Collaboration across disciplines is an important part of Nohbords. How do you bring in different disciplines into dance?

We love, and always seek, to collaborate with other disciplines, rather than just integrate them into our work. I visualize other disciplines as a part of the team that helps create the concept of the piece. We have worked with movie directors, architects, sculptors, fashion designers, lighting artists, writers, graphic designers, musicians, etc. The pieces are conceived entirely as a whole; we create the dance pieces through this process of collaboration.  

How important is music to dance? And does music come before dance, or vice versa?

It’s a complex question. We regularly work with original music because I believe that the creation of a unique universe can’t be achieved by using something that already exists, like a soundtrack of a movie for example. Music is vital to the creation of the ‘world’ that shapes each piece, and it helps us in the development process, but learning the rhythm and time isn’t something that I necessarily consider that crucial. Some of our pieces happen in total silence, or we conceive of the music as being generated through the rhythm of the sound of breathing or the natural percussion of the body through movement.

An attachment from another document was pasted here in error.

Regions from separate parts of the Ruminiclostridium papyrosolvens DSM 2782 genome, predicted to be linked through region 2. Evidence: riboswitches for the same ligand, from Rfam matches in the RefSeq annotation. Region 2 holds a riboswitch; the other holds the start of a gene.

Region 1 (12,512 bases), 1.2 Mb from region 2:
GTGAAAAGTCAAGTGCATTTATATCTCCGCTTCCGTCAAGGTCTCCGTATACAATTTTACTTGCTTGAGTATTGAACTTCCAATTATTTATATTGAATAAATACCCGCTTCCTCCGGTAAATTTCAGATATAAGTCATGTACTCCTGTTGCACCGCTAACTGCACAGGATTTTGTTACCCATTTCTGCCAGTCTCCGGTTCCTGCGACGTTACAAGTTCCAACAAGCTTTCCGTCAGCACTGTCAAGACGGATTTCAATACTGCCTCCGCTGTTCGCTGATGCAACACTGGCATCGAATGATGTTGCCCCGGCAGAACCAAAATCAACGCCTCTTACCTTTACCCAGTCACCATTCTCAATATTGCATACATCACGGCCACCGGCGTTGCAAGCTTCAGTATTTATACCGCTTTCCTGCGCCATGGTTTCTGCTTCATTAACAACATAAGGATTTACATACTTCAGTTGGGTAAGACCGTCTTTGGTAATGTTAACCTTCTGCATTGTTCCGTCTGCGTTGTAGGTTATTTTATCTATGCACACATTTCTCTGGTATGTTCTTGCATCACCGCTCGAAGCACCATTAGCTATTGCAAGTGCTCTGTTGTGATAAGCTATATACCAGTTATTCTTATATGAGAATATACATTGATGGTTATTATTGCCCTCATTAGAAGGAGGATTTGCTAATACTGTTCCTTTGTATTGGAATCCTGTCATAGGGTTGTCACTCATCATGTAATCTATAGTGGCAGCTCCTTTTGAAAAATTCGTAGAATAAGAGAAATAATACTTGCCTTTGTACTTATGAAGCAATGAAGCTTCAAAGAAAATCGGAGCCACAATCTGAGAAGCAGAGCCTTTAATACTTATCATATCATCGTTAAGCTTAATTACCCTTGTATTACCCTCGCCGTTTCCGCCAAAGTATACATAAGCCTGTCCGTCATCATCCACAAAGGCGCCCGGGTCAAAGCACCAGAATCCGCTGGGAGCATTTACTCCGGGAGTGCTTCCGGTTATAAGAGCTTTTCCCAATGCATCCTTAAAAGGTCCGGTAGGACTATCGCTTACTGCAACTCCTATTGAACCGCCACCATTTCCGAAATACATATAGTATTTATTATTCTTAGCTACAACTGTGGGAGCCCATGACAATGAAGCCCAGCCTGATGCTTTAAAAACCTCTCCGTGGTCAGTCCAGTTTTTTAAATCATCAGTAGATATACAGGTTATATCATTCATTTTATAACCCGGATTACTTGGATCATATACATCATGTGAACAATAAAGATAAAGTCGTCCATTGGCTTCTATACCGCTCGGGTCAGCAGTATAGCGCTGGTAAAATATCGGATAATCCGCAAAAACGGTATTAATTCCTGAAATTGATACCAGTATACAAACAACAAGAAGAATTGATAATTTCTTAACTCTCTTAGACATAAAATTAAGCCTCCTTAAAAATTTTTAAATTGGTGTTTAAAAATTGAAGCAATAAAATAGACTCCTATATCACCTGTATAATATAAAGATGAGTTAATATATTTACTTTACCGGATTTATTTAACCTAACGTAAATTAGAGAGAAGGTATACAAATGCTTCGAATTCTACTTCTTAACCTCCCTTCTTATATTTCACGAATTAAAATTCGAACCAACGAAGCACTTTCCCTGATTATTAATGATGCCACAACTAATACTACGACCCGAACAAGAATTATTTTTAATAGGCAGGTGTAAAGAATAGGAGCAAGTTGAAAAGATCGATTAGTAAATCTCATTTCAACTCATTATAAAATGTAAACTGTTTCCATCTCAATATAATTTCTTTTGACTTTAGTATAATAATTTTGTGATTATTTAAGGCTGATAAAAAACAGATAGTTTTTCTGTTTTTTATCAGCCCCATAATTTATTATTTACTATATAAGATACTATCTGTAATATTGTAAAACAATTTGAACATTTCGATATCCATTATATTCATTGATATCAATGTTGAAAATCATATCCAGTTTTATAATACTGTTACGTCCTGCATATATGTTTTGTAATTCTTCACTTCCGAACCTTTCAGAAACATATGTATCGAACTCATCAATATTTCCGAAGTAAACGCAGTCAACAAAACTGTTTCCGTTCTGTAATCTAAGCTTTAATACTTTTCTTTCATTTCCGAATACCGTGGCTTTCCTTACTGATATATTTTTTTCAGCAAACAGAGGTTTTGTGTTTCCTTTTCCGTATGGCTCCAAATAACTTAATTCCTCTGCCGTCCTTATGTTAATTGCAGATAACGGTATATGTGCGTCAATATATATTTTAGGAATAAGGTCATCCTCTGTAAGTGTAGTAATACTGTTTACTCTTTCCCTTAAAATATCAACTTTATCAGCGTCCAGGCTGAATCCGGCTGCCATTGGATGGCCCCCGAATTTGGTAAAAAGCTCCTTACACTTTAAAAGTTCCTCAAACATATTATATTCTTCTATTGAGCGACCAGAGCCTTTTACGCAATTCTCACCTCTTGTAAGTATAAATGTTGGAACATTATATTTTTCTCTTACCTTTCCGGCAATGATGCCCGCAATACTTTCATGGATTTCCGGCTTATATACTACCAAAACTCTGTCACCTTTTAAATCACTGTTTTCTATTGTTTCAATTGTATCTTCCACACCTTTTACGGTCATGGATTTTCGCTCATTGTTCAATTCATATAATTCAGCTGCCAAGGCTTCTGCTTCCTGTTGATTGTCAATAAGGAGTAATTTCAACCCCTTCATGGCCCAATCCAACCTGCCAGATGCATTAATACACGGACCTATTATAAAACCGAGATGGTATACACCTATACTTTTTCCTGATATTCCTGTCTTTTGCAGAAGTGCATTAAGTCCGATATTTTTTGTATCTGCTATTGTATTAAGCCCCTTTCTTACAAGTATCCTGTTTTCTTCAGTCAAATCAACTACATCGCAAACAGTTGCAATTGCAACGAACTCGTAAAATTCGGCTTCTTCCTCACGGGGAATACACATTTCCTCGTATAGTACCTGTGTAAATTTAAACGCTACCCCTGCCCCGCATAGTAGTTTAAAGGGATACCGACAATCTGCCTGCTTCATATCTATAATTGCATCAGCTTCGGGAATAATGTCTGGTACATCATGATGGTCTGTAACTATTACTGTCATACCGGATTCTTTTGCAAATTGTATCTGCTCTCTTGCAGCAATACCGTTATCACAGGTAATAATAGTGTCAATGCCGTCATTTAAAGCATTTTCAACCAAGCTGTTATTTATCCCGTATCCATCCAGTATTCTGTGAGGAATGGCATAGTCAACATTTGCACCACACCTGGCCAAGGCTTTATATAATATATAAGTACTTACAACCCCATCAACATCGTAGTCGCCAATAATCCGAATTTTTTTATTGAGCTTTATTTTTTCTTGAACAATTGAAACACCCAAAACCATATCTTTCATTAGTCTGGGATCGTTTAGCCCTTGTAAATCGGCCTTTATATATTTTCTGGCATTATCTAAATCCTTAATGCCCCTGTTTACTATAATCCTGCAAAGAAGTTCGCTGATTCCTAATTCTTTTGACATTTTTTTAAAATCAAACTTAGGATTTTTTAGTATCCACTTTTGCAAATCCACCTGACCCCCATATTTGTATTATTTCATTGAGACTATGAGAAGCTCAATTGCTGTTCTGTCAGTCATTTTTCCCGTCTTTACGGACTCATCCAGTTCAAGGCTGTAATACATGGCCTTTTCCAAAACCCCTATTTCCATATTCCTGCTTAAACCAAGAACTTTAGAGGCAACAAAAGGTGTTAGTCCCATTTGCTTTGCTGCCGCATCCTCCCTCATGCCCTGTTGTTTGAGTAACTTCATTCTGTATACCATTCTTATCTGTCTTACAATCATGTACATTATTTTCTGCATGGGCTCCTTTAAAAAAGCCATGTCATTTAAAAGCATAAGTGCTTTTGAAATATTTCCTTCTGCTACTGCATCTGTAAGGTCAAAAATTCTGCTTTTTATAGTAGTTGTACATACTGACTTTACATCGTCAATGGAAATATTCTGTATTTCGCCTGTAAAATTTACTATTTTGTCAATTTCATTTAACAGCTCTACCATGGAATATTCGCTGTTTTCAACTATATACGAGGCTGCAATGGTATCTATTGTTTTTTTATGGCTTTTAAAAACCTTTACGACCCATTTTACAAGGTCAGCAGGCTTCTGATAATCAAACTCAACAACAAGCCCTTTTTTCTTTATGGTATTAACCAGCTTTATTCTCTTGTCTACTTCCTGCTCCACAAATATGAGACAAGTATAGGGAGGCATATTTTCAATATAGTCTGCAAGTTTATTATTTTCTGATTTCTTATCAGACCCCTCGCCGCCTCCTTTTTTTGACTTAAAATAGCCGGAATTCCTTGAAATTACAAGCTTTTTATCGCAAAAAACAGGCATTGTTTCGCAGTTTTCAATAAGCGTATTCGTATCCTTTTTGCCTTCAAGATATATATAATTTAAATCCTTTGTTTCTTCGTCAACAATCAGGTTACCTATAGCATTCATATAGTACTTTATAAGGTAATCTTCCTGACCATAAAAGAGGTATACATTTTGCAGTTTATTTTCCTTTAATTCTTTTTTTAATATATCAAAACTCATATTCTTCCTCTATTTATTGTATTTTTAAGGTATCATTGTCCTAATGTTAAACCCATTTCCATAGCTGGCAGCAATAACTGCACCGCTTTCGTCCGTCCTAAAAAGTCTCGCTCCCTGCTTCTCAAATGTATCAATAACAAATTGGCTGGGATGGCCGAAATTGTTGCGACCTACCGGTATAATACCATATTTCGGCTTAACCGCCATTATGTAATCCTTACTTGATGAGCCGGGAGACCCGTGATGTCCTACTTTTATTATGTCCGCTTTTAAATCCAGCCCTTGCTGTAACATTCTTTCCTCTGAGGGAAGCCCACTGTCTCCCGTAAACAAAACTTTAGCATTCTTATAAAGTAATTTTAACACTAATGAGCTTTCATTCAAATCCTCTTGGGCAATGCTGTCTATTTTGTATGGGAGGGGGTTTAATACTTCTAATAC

What impact does recording have on your dances? And how do the dancers respond to the camera?